The 7-Step ESG Reporting Process

The Science and Art of Developing Your ESG Report or Sustainability Report

This article was updated in November, 2022.

Whether it’s your inaugural ESG report or one of many you’ve already produced, it is important to respect the process. Depending upon the goals of your company or organization, that process may range from the somewhat complicated to the extremely complex.

No matter where you fall on that ESG adoption spectrum, the process begins with an evaluation and ends with a report that shares the concerted efforts of the people supporting your organization and its commitment to ESG.

What is ESG?

Environmental, Social, and Governance, is a voluntary process by which a company conveys commitments to making a difference — from sustainability measures that positively impact the environment to ethical standards and guidelines on how a company treats its employees, shareholders, and the communities in which it operates. Typically, non-financial in nature, the ESG report conveys a series of both qualitative disclosures of topics as well as quantitative metrics.

Learn the differences between ESG reporting and sustainability reporting

Why should a company care about developing and sharing the non-financial measures communicated within an ESG report?

Because in today’s business world, ESG matters to all your stakeholders — including investors. Doing so demonstrates company management’s commitment to transparency about the risks and opportunities your company faces. In fact, a recent analysis on sustainability reporting by The Conference Board recognized that “transparency can help strengthen relationships with employees, customers, suppliers, and local communities.” 

Not to mention that more and more companies are including sustainability data within their annual reports because it appears to have a positive impact on the bottom line. According to a 2021 report from the NYU Stern Center for Sustainable Business, “the exponential growth is due in large part to increasing evidence that business strategy focused on material ESG issues is synonymous with high-quality management teams and improved returns.”

This appears to hold true for both public and private companies. For publicly traded companies, it would appear that if you’re currently not reporting on ESG matters, you’re behind the curve. In 2020, G&A Institute reported 9 out of 10 companies in the S&P 500 were publishing a sustainability report.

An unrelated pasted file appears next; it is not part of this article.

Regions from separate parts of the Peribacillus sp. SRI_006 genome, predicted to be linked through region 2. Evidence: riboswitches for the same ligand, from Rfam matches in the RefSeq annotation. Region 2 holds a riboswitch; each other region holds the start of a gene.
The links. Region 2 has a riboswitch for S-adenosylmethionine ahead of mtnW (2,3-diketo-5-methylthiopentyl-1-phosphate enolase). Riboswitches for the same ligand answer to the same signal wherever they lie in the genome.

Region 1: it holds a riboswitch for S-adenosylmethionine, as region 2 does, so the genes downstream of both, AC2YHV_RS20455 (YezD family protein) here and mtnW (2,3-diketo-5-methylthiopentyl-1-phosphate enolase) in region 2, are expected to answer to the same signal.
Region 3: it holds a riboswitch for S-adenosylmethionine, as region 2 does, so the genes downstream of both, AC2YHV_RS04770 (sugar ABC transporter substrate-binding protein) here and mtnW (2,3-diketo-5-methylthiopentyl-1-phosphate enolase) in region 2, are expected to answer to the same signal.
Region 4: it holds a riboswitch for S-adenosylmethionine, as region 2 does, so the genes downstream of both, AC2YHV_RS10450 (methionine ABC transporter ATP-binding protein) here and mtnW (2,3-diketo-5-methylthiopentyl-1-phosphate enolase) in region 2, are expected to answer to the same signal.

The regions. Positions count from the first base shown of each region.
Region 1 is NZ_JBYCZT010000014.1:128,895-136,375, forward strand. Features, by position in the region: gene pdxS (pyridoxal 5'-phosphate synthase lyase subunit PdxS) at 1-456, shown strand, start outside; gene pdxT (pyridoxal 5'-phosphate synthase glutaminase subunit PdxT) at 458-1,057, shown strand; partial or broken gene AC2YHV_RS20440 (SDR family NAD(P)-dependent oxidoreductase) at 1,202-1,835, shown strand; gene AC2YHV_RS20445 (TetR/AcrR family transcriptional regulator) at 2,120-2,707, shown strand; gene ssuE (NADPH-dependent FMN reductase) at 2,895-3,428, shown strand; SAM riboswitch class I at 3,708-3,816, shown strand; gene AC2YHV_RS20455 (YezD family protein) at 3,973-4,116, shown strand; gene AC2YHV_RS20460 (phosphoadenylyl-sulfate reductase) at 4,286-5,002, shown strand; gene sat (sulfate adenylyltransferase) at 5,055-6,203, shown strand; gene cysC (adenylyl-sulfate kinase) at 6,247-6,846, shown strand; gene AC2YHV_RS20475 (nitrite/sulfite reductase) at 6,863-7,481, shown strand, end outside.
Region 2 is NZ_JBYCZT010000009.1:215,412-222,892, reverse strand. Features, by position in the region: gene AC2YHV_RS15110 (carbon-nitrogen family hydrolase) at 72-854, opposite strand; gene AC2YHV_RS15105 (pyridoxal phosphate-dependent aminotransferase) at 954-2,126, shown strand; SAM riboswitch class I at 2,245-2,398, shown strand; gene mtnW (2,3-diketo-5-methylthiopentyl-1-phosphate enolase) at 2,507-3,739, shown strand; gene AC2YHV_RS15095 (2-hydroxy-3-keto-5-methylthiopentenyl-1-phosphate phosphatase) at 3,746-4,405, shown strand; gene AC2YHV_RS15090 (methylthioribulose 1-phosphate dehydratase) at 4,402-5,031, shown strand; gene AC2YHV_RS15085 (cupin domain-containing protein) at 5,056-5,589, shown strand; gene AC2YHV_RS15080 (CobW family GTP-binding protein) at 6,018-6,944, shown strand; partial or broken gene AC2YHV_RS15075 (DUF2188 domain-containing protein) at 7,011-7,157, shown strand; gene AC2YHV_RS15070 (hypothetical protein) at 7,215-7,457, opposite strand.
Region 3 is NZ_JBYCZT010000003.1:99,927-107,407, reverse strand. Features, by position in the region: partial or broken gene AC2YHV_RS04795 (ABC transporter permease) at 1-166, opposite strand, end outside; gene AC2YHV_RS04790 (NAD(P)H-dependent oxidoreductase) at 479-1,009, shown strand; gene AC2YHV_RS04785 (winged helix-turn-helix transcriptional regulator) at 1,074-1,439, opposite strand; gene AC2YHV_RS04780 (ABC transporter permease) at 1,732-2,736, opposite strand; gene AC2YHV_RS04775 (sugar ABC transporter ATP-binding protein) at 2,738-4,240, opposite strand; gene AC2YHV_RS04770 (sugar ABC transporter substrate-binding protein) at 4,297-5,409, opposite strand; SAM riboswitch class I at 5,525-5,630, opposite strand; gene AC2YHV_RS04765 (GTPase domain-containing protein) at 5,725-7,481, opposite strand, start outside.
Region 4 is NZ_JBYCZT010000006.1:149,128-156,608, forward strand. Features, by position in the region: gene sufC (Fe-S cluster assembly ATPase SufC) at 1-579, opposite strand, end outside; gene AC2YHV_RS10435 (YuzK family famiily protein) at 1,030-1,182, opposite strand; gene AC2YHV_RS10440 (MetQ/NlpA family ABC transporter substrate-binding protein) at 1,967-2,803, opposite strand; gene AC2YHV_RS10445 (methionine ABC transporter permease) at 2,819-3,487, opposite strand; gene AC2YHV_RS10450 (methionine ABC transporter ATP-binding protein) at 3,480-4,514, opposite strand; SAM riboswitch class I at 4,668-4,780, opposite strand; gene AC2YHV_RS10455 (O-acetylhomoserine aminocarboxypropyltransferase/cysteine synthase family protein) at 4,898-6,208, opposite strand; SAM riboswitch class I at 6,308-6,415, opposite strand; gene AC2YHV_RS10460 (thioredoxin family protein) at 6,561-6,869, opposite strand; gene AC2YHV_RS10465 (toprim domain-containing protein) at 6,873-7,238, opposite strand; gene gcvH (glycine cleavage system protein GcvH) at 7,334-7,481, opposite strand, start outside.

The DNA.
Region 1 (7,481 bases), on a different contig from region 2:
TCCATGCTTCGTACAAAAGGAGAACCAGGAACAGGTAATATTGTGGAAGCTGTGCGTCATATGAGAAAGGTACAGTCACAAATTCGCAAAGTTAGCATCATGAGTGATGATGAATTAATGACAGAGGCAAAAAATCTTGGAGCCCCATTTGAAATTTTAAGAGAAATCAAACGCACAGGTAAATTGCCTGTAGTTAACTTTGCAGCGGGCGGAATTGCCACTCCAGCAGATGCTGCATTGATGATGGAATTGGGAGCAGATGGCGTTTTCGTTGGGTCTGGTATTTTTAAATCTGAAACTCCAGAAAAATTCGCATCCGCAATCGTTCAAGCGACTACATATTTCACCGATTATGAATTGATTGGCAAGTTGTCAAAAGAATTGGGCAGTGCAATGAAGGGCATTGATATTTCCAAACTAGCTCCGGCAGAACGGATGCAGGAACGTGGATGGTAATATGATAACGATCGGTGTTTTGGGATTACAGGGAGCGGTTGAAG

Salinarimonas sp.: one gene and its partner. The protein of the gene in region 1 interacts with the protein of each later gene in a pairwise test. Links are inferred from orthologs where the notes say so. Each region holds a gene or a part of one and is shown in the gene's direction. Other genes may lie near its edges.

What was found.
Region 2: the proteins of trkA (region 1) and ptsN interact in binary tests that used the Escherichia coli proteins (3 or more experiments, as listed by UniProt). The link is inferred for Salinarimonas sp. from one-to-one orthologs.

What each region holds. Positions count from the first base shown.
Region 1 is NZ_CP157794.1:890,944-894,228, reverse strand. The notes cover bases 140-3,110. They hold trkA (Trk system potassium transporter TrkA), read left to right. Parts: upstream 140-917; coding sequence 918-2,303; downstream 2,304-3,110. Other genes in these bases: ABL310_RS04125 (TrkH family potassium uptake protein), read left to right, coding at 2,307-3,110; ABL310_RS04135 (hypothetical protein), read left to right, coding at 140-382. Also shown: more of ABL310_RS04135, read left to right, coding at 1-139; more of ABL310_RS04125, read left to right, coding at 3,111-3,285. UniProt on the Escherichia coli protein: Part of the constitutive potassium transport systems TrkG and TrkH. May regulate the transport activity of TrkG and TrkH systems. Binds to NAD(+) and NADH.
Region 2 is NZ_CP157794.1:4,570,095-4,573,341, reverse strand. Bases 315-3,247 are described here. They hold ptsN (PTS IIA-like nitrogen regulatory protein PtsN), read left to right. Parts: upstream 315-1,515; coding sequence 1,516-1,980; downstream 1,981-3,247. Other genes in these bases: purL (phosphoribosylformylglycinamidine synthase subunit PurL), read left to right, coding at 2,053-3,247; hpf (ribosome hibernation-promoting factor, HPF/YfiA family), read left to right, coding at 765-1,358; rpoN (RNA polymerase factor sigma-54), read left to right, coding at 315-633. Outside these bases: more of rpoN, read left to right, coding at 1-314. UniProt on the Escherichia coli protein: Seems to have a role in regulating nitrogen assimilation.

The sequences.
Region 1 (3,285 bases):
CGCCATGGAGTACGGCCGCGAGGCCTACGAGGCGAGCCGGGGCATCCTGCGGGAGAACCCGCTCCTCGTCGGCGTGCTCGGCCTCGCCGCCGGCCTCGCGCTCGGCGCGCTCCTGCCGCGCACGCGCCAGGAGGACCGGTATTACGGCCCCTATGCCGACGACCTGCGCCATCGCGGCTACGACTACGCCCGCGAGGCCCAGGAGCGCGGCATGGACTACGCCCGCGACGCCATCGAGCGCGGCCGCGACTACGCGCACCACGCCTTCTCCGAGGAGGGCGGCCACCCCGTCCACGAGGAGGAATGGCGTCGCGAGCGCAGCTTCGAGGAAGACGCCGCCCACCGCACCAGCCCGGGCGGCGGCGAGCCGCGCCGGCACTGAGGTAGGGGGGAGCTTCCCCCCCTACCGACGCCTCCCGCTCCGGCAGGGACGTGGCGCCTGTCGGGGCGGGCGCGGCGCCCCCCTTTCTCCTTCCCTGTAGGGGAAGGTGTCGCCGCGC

For privately held companies, while the information is a bit more difficult to discern, evidence suggests that public companies are leaning on private companies – typically suppliers to their organization – to get their ship in order. “Sustainability reporting is becoming widespread across both public and private sectors…. However, standardizing key elements of sustainability reporting across the public and private sectors is undoubtedly difficult.” (The International Institute for Sustainable Development (IISD))

The bottom line: developing an ESG report or sustainability report is good business. Learn the top reasons why companies create an ESG report.

The 7-Step ESG Report Process

To begin the process, it’s important to focus on the science of the ESG report or sustainability report. The Science behind any report includes a few key components that must be addressed before the Art of the ESG report takes over.

Phase 1: The Science of ESG Reports

The Science of ESG reports is rooted in defining the criteria to measure, and then gathering the data behind your company’s competitive advantage — an advantage born of the efforts to make a difference.



First, it’s critical to determine what a successful ESG report will look like for your company. This includes identifying how that success will be measured, when it will be shared, and how it will be communicated. Outlining the key constituents who will receive the information in the ESG report is an important part of this step.